I was looking forward to a hot shower—with him. We rarely showered alone. To be fair, who wouldn’t conserve water after living through the Flash?

Then we would eat in his study, holing up in front of the fire to read the chronicles he’d acquired over the last three games, including the Lovers’.

Aric was almost finished translating theirs. When I’d pressed about the contents, he’d admitted there wasn’t much to help us. The entries were basically stream-of-consciousness murder fantasies—and I starred in every one.

I’d assumed those pages would, you know, make sense. Or be helpful. But even the Lovers’ father had admitted their chronicles were a revenge contract. No wonder Aric hadn’t wanted to share the deets.

He’d also read my own book. The information within had filled in blanks that had plagued him for centuries. Among a dozen other mysteries, he’d wondered how I’d defeated the Centurion, how I’d survived the Tower and the Angel’s fire, and what I’d done with the Magician’s chronicles after I’d killed him and Lark (burned after reading).

He’d also suspected Lark could create animals, but he’d never been able to verify that ability until now.

Just as he’d never been able to verify the Minor Arcana. Which made sense. The Minors had probably steered clear of him, letting him do his deadly thing. Would they repeat that strategy in this game?

Even after all these weeks, I still couldn’t shake my ominous countdown feeling; maybe I sensed their approach?

Tick-tock. Tick-tock. If not them, then what threat loomed . . . ?

I’d told Aric about my sense. He’d replied, “We can’t possibly do more to prepare against enemies, so try not to focus on it too much. Remember: this game will try to make you insane.”

He’d scratched his head at Gran’s cryptic writings in the back of my chronicles, promising to keep delving for answers.


Since she’d passed away, I’d tried to focus on good memories of her. She had taught me a lot about my abilities, and not all of the information had been geared toward killing.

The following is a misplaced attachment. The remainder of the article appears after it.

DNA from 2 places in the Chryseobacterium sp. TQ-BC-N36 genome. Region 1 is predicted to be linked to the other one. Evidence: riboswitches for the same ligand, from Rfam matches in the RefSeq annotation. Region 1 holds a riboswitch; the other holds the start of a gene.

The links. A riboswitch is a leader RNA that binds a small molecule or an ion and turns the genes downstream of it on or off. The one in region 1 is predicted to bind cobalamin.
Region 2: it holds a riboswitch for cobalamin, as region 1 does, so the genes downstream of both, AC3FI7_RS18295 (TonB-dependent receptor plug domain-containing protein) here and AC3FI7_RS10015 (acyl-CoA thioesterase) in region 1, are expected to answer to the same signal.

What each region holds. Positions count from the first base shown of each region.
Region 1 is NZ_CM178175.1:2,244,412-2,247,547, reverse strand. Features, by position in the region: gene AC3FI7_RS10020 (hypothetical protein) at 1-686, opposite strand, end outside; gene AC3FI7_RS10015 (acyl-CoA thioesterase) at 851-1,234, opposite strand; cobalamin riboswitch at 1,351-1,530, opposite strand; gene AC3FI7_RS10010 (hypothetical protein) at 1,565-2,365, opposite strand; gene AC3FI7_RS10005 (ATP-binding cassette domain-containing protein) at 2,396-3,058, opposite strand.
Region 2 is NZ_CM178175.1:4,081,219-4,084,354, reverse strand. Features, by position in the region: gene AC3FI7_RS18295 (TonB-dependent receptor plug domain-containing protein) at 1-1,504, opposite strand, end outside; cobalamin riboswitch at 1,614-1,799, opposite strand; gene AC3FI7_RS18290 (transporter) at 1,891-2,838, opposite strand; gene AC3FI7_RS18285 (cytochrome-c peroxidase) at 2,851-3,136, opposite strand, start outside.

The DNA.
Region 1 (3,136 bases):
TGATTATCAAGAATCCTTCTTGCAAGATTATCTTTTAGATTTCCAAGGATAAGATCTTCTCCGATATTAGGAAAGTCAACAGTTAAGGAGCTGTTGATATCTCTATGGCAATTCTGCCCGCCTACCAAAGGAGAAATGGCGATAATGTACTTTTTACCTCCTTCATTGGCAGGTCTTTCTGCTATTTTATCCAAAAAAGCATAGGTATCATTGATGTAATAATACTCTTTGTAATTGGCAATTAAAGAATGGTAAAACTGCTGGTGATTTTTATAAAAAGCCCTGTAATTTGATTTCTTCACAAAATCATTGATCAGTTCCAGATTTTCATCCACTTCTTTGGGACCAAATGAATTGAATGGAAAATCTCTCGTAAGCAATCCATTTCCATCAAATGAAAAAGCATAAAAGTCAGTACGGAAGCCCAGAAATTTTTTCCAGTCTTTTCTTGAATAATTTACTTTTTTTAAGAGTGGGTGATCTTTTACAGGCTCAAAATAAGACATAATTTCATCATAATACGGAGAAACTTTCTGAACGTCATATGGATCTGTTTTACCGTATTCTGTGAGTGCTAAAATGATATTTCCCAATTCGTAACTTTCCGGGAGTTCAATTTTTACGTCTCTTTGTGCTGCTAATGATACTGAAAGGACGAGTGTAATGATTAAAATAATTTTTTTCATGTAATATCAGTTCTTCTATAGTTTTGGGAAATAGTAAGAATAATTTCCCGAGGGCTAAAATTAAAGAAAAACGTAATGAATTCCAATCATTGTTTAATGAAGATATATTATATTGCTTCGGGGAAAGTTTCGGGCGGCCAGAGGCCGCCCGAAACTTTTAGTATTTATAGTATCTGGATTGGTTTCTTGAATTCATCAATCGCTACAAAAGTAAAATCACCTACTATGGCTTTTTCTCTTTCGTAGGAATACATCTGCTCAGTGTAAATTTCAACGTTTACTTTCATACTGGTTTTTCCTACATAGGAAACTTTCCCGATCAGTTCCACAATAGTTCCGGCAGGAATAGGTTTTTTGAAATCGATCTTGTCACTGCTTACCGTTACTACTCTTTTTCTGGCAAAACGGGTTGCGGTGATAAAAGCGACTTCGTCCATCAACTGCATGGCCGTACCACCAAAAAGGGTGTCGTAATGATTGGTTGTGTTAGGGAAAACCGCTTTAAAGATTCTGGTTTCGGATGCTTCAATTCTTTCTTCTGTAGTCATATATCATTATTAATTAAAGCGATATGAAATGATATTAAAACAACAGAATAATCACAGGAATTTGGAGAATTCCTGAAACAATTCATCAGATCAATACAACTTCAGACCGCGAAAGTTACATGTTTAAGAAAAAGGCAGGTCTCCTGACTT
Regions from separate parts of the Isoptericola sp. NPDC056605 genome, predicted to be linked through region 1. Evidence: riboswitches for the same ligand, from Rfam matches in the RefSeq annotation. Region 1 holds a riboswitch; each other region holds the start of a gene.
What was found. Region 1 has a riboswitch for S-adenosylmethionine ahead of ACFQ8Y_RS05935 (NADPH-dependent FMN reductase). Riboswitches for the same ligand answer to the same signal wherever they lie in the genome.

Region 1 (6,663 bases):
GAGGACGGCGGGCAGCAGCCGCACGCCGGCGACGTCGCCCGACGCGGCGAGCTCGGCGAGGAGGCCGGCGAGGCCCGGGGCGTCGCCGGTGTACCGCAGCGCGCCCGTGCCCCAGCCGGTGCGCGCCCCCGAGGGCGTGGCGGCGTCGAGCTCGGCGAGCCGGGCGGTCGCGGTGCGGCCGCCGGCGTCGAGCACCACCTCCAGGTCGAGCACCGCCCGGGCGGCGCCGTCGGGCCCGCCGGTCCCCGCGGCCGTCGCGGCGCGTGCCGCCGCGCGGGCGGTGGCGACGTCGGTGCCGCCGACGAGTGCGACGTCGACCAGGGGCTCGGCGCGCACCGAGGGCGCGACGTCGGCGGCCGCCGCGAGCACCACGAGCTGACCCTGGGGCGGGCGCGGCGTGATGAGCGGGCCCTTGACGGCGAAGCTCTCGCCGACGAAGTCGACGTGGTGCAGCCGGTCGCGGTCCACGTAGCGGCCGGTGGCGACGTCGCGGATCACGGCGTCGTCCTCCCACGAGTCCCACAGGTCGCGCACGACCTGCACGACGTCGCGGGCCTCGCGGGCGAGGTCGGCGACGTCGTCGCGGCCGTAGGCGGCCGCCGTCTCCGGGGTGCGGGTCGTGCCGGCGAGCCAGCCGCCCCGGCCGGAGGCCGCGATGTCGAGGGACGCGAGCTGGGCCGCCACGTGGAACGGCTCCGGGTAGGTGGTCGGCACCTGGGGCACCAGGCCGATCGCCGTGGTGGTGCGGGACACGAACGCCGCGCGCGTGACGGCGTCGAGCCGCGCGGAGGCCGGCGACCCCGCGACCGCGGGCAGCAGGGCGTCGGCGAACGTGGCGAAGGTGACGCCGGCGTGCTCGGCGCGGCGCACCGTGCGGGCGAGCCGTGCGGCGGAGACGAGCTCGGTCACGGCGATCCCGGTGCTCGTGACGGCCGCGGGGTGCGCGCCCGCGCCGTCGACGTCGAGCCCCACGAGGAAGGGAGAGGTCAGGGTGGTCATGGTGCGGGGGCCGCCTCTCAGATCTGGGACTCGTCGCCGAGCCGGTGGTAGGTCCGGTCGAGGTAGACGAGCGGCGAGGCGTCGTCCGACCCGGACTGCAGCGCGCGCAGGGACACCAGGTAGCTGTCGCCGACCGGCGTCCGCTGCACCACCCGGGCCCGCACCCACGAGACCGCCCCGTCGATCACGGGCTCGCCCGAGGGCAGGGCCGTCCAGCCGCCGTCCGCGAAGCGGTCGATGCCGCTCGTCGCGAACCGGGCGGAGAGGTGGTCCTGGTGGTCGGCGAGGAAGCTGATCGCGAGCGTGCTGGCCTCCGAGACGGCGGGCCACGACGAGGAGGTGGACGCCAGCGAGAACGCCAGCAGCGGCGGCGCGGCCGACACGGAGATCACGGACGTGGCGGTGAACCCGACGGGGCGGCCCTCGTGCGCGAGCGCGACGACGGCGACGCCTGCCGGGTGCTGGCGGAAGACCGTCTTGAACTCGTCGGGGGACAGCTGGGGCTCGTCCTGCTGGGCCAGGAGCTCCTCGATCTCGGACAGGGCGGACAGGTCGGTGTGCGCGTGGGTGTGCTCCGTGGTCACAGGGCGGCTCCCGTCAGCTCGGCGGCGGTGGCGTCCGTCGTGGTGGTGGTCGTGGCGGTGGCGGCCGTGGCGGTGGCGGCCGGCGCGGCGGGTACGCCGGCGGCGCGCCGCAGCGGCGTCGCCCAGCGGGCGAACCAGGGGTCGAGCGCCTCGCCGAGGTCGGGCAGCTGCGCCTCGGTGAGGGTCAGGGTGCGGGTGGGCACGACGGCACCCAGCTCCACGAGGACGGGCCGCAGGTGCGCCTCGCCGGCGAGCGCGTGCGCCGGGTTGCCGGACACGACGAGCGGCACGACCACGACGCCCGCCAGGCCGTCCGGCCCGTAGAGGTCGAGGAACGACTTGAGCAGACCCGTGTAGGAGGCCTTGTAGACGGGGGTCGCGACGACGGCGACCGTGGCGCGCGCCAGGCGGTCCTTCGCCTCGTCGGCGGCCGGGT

She’d told me an Empress could fashion wood into whatever shapes she liked; in my pocket was a wedding ring for Aric that I’d painstakingly crafted.

I’d figured the band would need to be as resilient as metal, so I’d chosen one of the strongest trees in the world: lignum vitae. Latin for wood of life.

Aric would like that detail.

After secretly measuring his ring finger—I’d used a tiny vine as he slept—I’d created prototype rings, honing my ability.

Once I was satisfied with the band, I’d reinforced it with everything in me, making the wood as strong as steel. I’d darkened the grain and smoothed it, until the band was gleaming black.

I might not be wielding the earthshaking plant powers I’d had in the past, but I could make a mean wedding ring.

It would be as enduring as he was.

But for some reason, I kept hesitating to give it to him.

Because of Jack? I didn’t know. I tried not to think about my first love at all, figuring I could keep the tourniquet on a little longer. That noose around my heart might be limiting what I felt for Aric, but I probably couldn’t handle anything stronger than the crazy love I already had for him. . . .

When we reached the front door, he stopped and pulled my hood back, assessing my face. “Perhaps you’re simply fatigued from lack of rest.”

Sometimes the tourniquet slipped. Especially when I slept. “Yeah, maybe.” I still wasn’t free from nightmares about the Emperor’s attack. Last night, I’d shot up in bed screaming. Aric had been right there for me.

“It was just a dream.” He pulled me against him. “You’re safe, love.”

I shook in his arms. The Emperor had to be stopped. I believed Circe—Richter would usher in hell on earth.

“Sievā, shh, shh,” Aric murmured, rocking me. “I’ve got you.”

“Jack used to say that.” I tensed, couldn’t believe I’d uttered that aloud. Where’s your head at, Evie? “I’m sorry.”

“Don’t be sorry,” Aric said firmly. “You should talk about him. He was a big part of your life.”

“I don’t want to hurt you.”

Aric pulled me back to face him. “Do you try not to think about him?”

After a hesitation, I nodded.

“Jack saved your life and protected you when you were vulnerable. You and I would never have this time if not for him.”

“I . . . let’s not talk about that.” I reached for Aric, seeking that oblivion. “Kiss me. . . .”

Now I assured him, “I’ll get more sleep tonight.” Maybe I’d been too mentally damaged by everything. Maybe I should have taken more time to grieve Jack.

No, no, I couldn’t have. I wanted—needed—to make Aric happy. And we were on borrowed time. . . .

I had believed dying in a fight against Richter would be easier than simply accepting what he’d done. Now I knew what would be harder than both.

Losing Aric.

I couldn’t stifle a shudder.

“Sievā, is there anything more distracting you?”

I shrugged. “Just thinking about Richter a lot.”

“We should train more in the coming weeks. We’ll add an hour each day.” He wrapped an arm around my shoulders, drawing me against him. “You have to be ready to fight. If anything happened to you . . .” He swallowed thickly. “I think I would lose my mind.”

Bingo, Aric.

That’s exactly what happens.